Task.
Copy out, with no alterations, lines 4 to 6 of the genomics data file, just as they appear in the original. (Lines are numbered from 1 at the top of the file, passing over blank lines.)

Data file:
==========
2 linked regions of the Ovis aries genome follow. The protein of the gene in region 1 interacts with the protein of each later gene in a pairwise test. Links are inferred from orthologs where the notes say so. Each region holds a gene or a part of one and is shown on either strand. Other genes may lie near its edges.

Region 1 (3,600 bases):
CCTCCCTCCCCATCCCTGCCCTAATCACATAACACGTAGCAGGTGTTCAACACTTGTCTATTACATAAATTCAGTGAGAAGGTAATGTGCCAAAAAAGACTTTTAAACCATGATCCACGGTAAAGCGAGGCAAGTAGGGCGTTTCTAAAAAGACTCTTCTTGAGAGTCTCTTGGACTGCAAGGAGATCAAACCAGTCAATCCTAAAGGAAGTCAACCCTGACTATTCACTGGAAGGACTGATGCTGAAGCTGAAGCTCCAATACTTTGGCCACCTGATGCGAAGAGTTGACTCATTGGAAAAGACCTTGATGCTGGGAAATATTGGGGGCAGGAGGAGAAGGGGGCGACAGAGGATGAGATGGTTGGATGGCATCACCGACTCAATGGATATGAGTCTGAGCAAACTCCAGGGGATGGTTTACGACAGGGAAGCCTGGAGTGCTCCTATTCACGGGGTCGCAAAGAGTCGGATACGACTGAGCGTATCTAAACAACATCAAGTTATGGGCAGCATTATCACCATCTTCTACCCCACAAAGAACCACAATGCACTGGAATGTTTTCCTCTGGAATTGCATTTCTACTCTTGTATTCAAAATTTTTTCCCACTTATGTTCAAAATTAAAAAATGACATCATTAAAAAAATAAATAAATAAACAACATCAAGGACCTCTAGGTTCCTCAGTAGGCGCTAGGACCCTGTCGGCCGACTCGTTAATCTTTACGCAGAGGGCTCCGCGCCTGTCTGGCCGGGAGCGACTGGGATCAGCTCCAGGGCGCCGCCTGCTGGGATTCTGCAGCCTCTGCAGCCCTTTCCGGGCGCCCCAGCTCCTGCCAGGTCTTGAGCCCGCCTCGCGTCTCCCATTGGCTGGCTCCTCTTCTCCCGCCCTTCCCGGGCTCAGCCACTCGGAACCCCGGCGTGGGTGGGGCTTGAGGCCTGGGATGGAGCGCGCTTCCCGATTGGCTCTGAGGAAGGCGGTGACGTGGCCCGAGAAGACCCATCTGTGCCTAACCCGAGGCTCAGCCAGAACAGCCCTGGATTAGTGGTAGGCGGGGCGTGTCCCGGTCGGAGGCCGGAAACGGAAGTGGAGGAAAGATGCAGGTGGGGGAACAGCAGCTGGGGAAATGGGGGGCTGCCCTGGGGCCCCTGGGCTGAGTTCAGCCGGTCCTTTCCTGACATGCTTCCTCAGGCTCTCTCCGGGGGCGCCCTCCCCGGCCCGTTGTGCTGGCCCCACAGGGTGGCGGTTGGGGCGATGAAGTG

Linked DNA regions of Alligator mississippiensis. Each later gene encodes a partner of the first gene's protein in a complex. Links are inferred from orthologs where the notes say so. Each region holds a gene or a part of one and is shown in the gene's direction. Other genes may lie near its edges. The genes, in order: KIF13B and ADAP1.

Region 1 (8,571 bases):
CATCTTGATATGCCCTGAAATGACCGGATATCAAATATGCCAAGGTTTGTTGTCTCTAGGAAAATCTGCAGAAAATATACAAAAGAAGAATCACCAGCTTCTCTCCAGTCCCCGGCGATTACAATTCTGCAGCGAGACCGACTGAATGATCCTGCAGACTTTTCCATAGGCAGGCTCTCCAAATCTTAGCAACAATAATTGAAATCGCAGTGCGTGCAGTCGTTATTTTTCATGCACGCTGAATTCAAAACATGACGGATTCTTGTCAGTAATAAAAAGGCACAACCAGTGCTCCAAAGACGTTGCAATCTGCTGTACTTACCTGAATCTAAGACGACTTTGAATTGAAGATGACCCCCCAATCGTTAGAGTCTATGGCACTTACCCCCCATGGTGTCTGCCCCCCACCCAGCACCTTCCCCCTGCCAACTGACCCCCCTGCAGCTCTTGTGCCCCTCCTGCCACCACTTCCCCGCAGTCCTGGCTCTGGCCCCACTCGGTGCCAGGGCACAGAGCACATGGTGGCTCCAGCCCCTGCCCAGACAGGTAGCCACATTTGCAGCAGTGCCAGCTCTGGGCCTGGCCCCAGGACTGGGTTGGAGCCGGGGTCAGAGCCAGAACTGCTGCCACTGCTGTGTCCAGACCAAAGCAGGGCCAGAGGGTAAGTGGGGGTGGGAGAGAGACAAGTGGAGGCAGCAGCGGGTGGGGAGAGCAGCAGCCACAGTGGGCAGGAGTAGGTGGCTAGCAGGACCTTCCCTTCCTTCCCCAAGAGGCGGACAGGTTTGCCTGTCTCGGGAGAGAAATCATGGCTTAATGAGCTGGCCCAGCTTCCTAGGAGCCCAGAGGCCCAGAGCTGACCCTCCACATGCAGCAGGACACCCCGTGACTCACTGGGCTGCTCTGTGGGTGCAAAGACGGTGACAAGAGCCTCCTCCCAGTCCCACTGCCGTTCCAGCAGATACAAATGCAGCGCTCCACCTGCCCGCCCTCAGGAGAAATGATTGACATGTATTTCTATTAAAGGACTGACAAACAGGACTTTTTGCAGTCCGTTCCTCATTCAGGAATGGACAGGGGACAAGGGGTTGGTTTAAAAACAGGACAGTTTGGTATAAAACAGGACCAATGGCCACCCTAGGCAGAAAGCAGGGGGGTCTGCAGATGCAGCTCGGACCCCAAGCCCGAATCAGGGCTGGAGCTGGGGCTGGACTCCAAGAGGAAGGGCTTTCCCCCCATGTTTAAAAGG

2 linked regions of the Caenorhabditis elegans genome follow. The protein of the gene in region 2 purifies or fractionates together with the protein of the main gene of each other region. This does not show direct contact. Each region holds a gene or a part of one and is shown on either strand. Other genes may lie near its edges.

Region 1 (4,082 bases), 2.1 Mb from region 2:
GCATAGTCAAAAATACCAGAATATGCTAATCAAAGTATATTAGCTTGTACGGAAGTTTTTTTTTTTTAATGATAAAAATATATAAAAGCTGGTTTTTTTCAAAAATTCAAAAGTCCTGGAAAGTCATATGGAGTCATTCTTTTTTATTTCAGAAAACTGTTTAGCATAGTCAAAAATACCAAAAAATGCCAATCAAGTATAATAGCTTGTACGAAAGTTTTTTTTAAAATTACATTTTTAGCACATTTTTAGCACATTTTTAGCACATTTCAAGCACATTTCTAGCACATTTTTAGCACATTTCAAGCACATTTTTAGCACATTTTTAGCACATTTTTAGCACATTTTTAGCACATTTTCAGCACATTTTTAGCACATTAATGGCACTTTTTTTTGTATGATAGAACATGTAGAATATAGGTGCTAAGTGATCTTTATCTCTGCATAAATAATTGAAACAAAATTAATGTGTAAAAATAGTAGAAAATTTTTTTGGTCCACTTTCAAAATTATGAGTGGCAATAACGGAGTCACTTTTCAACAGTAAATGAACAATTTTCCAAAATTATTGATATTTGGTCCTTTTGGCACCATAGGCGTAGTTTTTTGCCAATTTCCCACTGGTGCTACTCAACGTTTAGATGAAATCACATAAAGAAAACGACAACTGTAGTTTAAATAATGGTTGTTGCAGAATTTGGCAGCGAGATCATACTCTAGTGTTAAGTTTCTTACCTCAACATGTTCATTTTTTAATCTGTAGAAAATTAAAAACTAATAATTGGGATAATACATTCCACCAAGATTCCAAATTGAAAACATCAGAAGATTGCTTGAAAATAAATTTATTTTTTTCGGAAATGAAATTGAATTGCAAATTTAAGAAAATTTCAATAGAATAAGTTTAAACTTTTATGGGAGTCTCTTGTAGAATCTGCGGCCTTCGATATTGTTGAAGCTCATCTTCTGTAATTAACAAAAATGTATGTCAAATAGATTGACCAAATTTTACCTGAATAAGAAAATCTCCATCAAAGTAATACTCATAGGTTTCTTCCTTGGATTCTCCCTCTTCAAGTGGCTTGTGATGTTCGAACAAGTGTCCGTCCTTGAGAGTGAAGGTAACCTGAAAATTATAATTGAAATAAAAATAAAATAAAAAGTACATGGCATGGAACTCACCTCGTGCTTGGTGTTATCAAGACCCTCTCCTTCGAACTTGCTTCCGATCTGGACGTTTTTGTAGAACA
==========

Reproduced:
Linked DNA regions of Alligator mississippiensis. Each later gene encodes a partner of the first gene's protein in a complex. Links are inferred from orthologs where the notes say so. Each region holds a gene or a part of one and is shown in the gene's direction. Other genes may lie near its edges. The genes, in order: KIF13B and ADAP1.

Region 1 (8,571 bases):
CATCTTGATATGCCCTGAAATGACCGGATATCAAATATGCCAAGGTTTGTTGTCTCTAGGAAAATCTGCAGAAAATATACAAAAGAAGAATCACCAGCTTCTCTCCAGTCCCCGGCGATTACAATTCTGCAGCGAGACCGACTGAATGATCCTGCAGACTTTTCCATAGGCAGGCTCTCCAAATCTTAGCAACAATAATTGAAATCGCAGTGCGTGCAGTCGTTATTTTTCATGCACGCTGAATTCAAAACATGACGGATTCTTGTCAGTAATAAAAAGGCACAACCAGTGCTCCAAAGACGTTGCAATCTGCTGTACTTACCTGAATCTAAGACGACTTTGAATTGAAGATGACCCCCCAATCGTTAGAGTCTATGGCACTTACCCCCCATGGTGTCTGCCCCCCACCCAGCACCTTCCCCCTGCCAACTGACCCCCCTGCAGCTCTTGTGCCCCTCCTGCCACCACTTCCCCGCAGTCCTGGCTCTGGCCCCACTCGGTGCCAGGGCACAGAGCACATGGTGGCTCCAGCCCCTGCCCAGACAGGTAGCCACATTTGCAGCAGTGCCAGCTCTGGGCCTGGCCCCAGGACTGGGTTGGAGCCGGGGTCAGAGCCAGAACTGCTGCCACTGCTGTGTCCAGACCAAAGCAGGGCCAGAGGGTAAGTGGGGGTGGGAGAGAGACAAGTGGAGGCAGCAGCGGGTGGGGAGAGCAGCAGCCACAGTGGGCAGGAGTAGGTGGCTAGCAGGACCTTCCCTTCCTTCCCCAAGAGGCGGACAGGTTTGCCTGTCTCGGGAGAGAAATCATGGCTTAATGAGCTGGCCCAGCTTCCTAGGAGCCCAGAGGCCCAGAGCTGACCCTCCACATGCAGCAGGACACCCCGTGACTCACTGGGCTGCTCTGTGGGTGCAAAGACGGTGACAAGAGCCTCCTCCCAGTCCCACTGCCGTTCCAGCAGATACAAATGCAGCGCTCCACCTGCCCGCCCTCAGGAGAAATGATTGACATGTATTTCTATTAAAGGACTGACAAACAGGACTTTTTGCAGTCCGTTCCTCATTCAGGAATGGACAGGGGACAAGGGGTTGGTTTAAAAACAGGACAGTTTGGTATAAAACAGGACCAATGGCCACCCTAGGCAGAAAGCAGGGGGGTCTGCAGATGCAGCTCGGACCCCAAGCCCGAATCAGGGCTGGAGCTGGGGCTGGACTCCAAGAGGAAGGGCTTTCCCCCCATGTTTAAAAGG